HISTORY OF FLIGHT Use your browsers 'back' function to return to synopsisReturn to Query Page
On January 1, 2003, about 1655 eastern standard time, a homebuilt RV6A, N559LJ, registered to a private individual, crashed approximately 715 feet south-southeast of the approach end of runway 31 at the Peachtree City Airport-Falcon Field, Peachtree City, Georgia. Visual meteorological conditions prevailed at the time and no flight plan was filed for the 14 CFR Part 91 personal flight from the Waycross-Ware County Airport, Waycross, Georgia, to the Peachtree City Airport-Falcon Field, Peachtree City, Georgia. The airplane was substantially damaged and the private-rated pilot, the sole occupant, sustained minor injuries. The flight originated about 1540 from the Waycross-Ware County Airport.
The pilot stated the fuel tanks were filled before departure; no fuel contamination was noted during the preflight. The flight departed and approximately 45 minutes into the flight, he repositioned the fuel selector to the right tank. The flight continued and approximately 15 minutes later, he noticed a slight rpm drop. He applied throttle input to compensate for the rpm decrease and switched to the UNICOM frequency. He elected to perform a practice localizer approach to runway 31 and after crossing the localizer, he turned on the auxiliary fuel pump, applied carburetor heat, then reduced power. At that time, the engine quit completely like a normal shutdown using the mixture control. He repositioned the fuel selector to the left tank which was unsuccessful in restoring engine power. He also turned off the auxiliary fuel pump, and turned it back on after engine power was not restored. Additionally, he removed and reapplied carburetor heat which was also unsuccessful in restoring engine power. Thereafter the propeller stopped and he established best glide airspeed of 75-80 miles-per-hour. After clearing a railroad embankment he turned left to avoid approach lights, and recognizing that he was unable to land on the runway, he lowered full flaps, and slowed to just above stall speed. The wheel pants of both main landing gears made contact with an elevated concrete sewer access, followed by ground contact approximately 20 feet later. The airplane came to rest inverted; the pilot evacuated the airplane by cutting a portion of the canopy with a survival tool.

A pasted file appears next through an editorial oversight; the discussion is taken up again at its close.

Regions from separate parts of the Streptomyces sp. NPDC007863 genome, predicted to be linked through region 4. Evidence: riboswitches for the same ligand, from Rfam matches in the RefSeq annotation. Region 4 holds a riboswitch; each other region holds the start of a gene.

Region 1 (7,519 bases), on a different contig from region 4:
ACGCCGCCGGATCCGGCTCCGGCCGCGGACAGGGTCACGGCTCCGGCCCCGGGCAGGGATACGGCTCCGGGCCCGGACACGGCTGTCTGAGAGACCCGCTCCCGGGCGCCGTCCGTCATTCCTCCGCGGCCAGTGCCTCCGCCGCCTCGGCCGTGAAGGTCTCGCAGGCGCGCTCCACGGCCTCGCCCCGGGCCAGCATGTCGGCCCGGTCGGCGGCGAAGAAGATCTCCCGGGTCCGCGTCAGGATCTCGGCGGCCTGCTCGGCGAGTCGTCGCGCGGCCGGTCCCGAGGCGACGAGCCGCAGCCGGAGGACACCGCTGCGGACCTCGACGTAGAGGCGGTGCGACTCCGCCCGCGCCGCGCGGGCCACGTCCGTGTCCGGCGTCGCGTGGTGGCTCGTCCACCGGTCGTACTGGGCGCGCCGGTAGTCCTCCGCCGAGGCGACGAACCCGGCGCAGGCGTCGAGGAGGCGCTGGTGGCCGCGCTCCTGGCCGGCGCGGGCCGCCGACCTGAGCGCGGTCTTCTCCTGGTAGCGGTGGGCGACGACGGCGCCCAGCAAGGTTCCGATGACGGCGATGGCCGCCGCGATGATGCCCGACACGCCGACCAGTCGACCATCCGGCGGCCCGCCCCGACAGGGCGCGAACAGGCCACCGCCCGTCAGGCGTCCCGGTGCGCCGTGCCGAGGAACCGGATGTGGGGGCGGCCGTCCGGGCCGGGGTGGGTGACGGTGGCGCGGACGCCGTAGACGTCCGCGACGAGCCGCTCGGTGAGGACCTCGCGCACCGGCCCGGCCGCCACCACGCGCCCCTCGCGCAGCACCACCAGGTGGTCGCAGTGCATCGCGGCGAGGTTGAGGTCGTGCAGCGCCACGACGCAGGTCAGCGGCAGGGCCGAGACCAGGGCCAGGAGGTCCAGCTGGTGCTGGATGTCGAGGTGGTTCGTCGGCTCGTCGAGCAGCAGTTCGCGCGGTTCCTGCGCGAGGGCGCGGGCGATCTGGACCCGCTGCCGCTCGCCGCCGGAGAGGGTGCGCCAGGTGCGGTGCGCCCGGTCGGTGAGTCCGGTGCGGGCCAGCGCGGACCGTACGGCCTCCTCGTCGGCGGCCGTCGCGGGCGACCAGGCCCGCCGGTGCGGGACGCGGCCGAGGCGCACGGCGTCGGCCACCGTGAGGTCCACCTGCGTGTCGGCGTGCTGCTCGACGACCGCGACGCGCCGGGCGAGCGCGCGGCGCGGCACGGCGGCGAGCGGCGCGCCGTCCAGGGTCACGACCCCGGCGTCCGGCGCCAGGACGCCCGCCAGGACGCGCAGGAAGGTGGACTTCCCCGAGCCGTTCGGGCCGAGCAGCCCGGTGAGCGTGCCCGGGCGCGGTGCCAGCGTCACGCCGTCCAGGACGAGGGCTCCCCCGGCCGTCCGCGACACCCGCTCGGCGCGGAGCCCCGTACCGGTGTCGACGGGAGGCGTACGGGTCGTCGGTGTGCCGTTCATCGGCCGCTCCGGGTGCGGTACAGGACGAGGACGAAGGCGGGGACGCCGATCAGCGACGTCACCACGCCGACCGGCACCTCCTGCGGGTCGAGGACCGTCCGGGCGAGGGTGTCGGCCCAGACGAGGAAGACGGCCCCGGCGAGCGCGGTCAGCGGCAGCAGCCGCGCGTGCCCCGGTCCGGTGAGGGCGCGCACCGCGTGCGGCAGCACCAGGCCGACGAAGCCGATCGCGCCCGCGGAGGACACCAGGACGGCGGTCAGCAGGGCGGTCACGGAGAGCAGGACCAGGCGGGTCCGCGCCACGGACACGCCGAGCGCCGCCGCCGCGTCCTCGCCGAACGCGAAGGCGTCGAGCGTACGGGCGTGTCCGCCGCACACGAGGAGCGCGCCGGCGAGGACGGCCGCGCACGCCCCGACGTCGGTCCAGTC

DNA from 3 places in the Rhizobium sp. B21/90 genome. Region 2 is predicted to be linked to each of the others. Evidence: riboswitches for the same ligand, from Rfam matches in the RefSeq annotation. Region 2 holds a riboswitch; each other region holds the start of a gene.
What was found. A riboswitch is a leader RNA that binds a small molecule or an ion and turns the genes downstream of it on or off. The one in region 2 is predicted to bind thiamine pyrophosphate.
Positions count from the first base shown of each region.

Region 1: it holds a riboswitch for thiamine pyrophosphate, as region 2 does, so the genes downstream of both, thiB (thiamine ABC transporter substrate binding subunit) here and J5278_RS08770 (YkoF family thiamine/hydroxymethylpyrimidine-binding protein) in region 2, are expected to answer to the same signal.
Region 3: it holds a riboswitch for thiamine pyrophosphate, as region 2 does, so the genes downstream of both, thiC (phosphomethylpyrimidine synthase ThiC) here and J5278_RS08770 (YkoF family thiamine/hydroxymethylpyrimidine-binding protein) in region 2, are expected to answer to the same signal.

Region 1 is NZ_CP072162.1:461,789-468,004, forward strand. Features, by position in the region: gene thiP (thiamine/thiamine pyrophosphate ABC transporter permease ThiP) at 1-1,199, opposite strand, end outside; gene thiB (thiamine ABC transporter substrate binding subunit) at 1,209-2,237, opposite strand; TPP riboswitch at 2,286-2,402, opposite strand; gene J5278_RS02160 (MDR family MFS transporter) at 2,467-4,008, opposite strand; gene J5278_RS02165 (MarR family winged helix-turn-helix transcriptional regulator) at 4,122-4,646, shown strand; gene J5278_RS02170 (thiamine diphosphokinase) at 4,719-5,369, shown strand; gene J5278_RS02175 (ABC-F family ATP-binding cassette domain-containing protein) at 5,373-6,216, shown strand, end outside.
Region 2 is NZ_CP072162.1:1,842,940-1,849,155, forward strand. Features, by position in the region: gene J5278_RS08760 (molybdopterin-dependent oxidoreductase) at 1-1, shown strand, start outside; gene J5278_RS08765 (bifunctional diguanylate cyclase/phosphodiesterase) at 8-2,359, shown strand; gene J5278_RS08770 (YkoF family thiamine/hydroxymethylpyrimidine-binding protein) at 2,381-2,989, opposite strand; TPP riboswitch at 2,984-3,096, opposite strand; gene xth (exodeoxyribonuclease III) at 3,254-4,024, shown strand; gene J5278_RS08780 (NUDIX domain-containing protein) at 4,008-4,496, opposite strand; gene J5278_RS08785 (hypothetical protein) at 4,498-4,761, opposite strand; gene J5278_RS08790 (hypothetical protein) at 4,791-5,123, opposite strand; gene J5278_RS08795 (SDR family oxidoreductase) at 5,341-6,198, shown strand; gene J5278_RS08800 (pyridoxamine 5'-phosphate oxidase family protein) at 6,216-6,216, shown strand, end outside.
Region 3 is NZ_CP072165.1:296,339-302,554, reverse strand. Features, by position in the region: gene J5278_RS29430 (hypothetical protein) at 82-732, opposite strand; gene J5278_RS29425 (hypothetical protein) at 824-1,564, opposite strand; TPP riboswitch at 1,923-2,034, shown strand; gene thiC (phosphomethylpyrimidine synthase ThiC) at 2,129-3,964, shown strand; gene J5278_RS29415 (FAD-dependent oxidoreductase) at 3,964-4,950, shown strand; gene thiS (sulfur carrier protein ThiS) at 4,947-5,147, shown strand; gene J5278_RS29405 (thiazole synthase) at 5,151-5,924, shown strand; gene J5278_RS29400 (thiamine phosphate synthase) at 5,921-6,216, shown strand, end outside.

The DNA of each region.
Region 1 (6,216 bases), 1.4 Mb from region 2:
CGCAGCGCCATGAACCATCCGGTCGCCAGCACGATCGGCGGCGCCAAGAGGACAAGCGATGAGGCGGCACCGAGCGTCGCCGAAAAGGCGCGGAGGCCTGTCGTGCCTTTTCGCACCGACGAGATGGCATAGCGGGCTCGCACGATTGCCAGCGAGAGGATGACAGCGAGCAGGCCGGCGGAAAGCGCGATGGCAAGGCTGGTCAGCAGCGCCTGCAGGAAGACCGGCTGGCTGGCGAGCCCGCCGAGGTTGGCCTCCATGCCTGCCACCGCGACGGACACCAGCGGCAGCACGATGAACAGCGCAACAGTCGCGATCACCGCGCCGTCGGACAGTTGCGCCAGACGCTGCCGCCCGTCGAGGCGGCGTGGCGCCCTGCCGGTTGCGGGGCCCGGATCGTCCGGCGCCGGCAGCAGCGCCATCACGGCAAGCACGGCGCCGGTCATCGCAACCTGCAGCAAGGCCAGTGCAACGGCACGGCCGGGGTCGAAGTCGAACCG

A witness reported hearing the engine running rough and observed black smoke trailing the airplane. The same witness reported that the engine stopped, ran for 5 seconds, then quit again. A second witness also heard the engine running rough, it then ran fine for a while, before it finally quit.
The airplane was equipped with a Lycoming O-320-E2D engine, and a fixed pitch propeller. The airplane was not equipped with a primer, nor was it equipped with a carburetor temperature probe and/or gauge. The installed carburetor heat system consists of an approximate 5-inches long by two-inches diameter pipe listed in the Van's 2003 Accessory Catalog as "Carb Heat Muff" P/N "EA Carb Heat Muff", which is secured to the exhaust crossover pipe, a "Carb Heat Connector" P/N "Vent DL-07" which is attached forward of the air filter on the filtered air box, and a scat hose that connects the two. A control in the cockpit activates an alternate air door located on the filtered air box forward of the Carb Heat Muff inlet. With carburetor heat applied, air flows through the Carb Heat Muff into the filtered air box, through the air filter, then into the venturi of the carburetor.
The temperature and dew point at 2,420 feet mean sea level for the Peachtree City Airport-Falcon Field area taken approximately 2 hours after the accident were each recorded to be 7 degrees Celsius, which equates to 44.6 degrees Fahrenheit.